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The Top 11 Platforms to Hire Animation Designers Online

Based on the facts publicly available as of 01.01.2020

1. Toptal

Toptal has reimagined the experience of hiring freelancers. Rather than an onerous and risky process of sifting through dozens of online profiles to hopefully pick the needle from the haystack, with Toptal, you’re matched directly with a designer. All the freelancers at Toptal have passed rigorous vetting and testing, and Toptal works to carefully match you with a designer that meets your needs. If for some reason you’re unsatisfied, you can change designers or even cancel the project free of charge.



  • Because Toptal screens heavily to select only the very best animation designers, you’re guaranteed to work with highly professional, skilled designers who will be able to provide creative and strategic input on your project.
  • The two week no-risk trial period allows you to get to know the designer without any risk on your end.
  • Since Toptal also screens for English level and customer experience, communication with your hire should be comfortable and easy.


  • Because Toptal only works with top talent, the hourly rates are higher than some other freelance platforms.
  • If you have a small project that only requires a couple of hours to complete, you will want to use a different platform.
Visit Toptal

2. Upwork

Upwork has over 17 million users and 3 million jobs posted each year. It’s probably the most well-known of the freelance marketplaces, with roots in the merger of the two prior market leaders in this area. The site has comprehensive project management tools and millions of freelancers who’ve built their careers on the platform. More recently, Upwork has introduced business and enterprise subscription tools to assist with the hiring process. Whether you want to find the cheapest possible option to get a job done or want a top-quality experienced designer, you can find an animator that fits the bill here.



  • Upwork notes that 9 out of 10 customers rehire on the site.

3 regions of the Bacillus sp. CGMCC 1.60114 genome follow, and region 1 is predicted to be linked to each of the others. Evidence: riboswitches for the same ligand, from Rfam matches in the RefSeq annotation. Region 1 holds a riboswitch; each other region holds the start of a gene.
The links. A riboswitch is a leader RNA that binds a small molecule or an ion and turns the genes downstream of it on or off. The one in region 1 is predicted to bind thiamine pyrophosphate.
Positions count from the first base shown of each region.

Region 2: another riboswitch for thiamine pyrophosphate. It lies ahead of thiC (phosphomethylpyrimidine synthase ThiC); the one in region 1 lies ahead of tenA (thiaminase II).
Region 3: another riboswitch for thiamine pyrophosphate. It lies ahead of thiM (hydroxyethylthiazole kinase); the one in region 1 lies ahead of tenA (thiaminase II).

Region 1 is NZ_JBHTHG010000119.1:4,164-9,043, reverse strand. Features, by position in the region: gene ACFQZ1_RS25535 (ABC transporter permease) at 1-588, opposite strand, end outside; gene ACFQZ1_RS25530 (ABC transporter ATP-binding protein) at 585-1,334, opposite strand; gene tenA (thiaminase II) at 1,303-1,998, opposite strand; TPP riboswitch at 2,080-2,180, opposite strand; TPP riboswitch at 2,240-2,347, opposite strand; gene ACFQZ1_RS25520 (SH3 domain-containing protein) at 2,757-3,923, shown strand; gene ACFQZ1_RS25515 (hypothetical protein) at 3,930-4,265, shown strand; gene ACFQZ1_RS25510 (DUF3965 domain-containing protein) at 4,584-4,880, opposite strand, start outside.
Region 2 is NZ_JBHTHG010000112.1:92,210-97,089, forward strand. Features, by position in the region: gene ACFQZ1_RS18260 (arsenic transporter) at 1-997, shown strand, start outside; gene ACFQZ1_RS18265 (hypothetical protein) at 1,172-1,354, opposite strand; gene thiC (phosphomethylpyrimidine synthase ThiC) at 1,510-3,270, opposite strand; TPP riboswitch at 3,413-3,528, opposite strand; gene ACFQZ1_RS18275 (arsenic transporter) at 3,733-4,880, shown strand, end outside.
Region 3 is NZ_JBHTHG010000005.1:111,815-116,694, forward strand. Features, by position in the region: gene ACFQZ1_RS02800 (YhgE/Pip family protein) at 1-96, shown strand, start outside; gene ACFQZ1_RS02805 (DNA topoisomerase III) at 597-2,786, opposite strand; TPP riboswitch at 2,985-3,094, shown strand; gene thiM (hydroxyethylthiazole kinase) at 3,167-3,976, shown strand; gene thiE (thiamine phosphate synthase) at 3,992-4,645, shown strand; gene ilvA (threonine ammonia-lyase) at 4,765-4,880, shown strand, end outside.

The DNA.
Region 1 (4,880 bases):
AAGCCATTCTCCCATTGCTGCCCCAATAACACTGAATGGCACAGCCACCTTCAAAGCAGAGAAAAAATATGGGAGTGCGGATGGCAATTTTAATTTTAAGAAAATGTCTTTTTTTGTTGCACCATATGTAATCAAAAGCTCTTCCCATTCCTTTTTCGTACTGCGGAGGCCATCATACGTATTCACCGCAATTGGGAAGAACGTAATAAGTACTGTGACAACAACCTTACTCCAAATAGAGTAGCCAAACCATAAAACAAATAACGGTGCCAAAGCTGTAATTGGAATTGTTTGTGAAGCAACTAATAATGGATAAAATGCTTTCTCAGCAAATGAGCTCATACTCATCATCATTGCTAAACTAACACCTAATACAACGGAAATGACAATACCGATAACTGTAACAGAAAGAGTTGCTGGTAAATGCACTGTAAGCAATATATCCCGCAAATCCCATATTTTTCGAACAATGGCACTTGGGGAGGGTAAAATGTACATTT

• Upwork has a broad range of freelancers across skill level and geography, perfect for any type of budget.
  • With different ways to manage the project and payment, you can mitigate risk by, for example, only paying once certain milestones are achieved.


  • Many customers have raised concerns about Upwork’s customer service, or lack thereof.
  • The bidding process encourages the freelance designers to underbid each other, forcing a race to the bottom on price and talent rather than selecting for highest quality.
  • Even though freelance animators can complete different tests to indicate their level in English, design, and other skills, it can be difficult to determine quality ahead of time.
Visit Upwork

3. Dribbble

Dribbble was developed specifically for designers to provide them with a community and space to share ideas, meet, and find support. Originally the platform was invite-only, however it has since opened its doors to anyone that would like to join. Designers can create a profile and have a portfolio. Using Dribbble Hire, you can either search through portfolios or post on the job board and have freelance animators apply. Alternatively, you can work with a Talent Partner to receive talent recommendations that have been screened and pre-interviewed for the job.



  • Dribbble considers itself the “#1 job board for hiring creative talent,” and has the reputation as the go-to place for designers in the design world.
  • Save time and grief with Dribbble Talent by skipping the process of sorting through profiles of freelance animators—some of whom may not even be available.
  • Search by location to make a local hire.


  • Dribbble does not provide project or payment management tools following your freelance hire.
  • Dribbble’s top talent is not available through the typical self-serve designer search. Instead you must use a Talent Partner.
Visit Dribbble

4. Working Not Working